Trading Bases: A Story About Wall Street, Gambling, and Baseball (Not Necessarily in That Order )

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An ex–Wall Street trader improved on Moneyball’s famed sabermetrics to place bets that would beat the Vegas odds on Major League Baseball games—with a 41 percent return in his first year. Trading Bases explains how he did it.

After the fall of Lehman Brothers, Joe Peta was out of a job. He found a new one but lost that, too, when an ambulance mowed him down. In search of a way to cheer himself up while he recuperated in a wheelchair, Peta started watching baseball again, as he ...

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Trading Bases: How a Wall Street Trader Made a Fortune Betting on Baseball

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An ex–Wall Street trader improved on Moneyball’s famed sabermetrics to place bets that would beat the Vegas odds on Major League Baseball games—with a 41 percent return in his first year. Trading Bases explains how he did it.

After the fall of Lehman Brothers, Joe Peta was out of a job. He found a new one but lost that, too, when an ambulance mowed him down. In search of a way to cheer himself up while he recuperated in a wheelchair, Peta started watching baseball again, as he had growing up. That’s when inspiration hit: Why not apply his outstanding risk-analysis skills to improve on sabermetrics, the method made famous by Moneyball—and beat the only market in town, the Vegas betting line? Why not treat MLB like the S&P 500?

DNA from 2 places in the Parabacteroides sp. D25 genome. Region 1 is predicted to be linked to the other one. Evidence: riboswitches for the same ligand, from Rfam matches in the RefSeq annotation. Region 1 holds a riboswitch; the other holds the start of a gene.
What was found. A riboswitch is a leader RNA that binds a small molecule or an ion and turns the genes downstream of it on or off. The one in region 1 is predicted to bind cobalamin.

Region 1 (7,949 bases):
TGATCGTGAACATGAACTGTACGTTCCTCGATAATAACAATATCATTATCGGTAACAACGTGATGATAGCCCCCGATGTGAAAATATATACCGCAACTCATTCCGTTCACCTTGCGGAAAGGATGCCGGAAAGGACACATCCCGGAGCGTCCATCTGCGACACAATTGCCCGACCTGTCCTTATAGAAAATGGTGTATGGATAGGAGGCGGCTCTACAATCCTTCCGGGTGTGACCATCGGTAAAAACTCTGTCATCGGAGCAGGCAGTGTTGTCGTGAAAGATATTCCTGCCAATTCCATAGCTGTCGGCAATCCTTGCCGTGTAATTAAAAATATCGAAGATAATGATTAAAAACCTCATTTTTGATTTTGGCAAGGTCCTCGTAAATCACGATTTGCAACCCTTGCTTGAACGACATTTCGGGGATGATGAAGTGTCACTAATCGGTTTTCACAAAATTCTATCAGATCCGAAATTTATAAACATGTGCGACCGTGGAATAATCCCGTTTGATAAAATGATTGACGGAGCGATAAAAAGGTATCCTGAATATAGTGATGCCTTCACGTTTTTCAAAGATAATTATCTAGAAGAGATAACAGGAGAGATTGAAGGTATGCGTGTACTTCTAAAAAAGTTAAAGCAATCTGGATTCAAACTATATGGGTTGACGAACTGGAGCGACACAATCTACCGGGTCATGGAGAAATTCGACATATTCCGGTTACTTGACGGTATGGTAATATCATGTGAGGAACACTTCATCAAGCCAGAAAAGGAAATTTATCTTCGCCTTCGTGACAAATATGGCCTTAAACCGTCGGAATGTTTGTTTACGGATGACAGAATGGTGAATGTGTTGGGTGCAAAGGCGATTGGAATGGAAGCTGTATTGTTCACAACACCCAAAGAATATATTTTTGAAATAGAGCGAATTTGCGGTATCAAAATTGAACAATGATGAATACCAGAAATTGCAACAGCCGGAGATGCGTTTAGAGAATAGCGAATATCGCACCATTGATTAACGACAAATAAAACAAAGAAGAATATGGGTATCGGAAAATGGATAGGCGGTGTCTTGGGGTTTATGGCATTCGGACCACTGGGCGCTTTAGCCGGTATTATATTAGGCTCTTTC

In Trading Bases, Peta shows how to subtract luck—in particular “cluster luck,” as he puts it—from a team’s statistics to best predict how it will perform in the next game and over the whole season. His baseball “hedge fund” returned an astounding 41 percent in 2011—and has never been down more than 5 percent. Peta takes readers to the ballpark in San Francisco, trading floors and baseball bars in New York, and sports books in Vegas, all while tracing the progress of his wagers. Often humorous, occasionally touching, and with a wink toward the sheer implausibility of the whole project, Trading Bases is all about the love of critical reasoning, trading cultures, risk management, and baseball. And not necessarily in that order.

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Editorial Reviews

Publishers Weekly